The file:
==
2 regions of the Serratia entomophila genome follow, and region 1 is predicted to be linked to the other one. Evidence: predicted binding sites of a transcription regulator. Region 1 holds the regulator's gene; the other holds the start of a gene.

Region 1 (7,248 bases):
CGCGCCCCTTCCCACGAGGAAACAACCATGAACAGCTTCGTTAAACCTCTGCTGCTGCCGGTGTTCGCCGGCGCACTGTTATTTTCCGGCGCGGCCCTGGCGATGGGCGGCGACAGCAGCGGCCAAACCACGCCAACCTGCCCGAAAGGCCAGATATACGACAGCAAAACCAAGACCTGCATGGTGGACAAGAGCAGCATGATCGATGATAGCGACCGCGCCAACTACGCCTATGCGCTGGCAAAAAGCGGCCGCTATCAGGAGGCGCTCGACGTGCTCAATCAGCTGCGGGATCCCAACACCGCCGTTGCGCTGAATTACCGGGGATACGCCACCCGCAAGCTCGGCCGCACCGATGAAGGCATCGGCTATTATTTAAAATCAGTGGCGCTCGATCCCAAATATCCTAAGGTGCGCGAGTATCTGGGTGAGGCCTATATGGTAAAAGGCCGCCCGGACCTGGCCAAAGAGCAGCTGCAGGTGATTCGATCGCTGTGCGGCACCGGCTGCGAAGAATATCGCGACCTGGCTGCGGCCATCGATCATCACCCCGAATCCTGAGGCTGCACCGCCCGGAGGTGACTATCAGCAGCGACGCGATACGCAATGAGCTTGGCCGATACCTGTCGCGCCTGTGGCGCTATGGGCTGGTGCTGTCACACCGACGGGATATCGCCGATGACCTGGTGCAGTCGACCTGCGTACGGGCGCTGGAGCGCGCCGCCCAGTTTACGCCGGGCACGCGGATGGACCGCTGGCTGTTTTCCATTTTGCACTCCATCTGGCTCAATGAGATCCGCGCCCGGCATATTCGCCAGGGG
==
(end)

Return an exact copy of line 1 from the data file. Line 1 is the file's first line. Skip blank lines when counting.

2 regions of the Serratia entomophila genome follow, and region 1 is predicted to be linked to the other one. Evidence: predicted binding sites of a transcription regulator. Region 1 holds the regulator's gene; the other holds the start of a gene.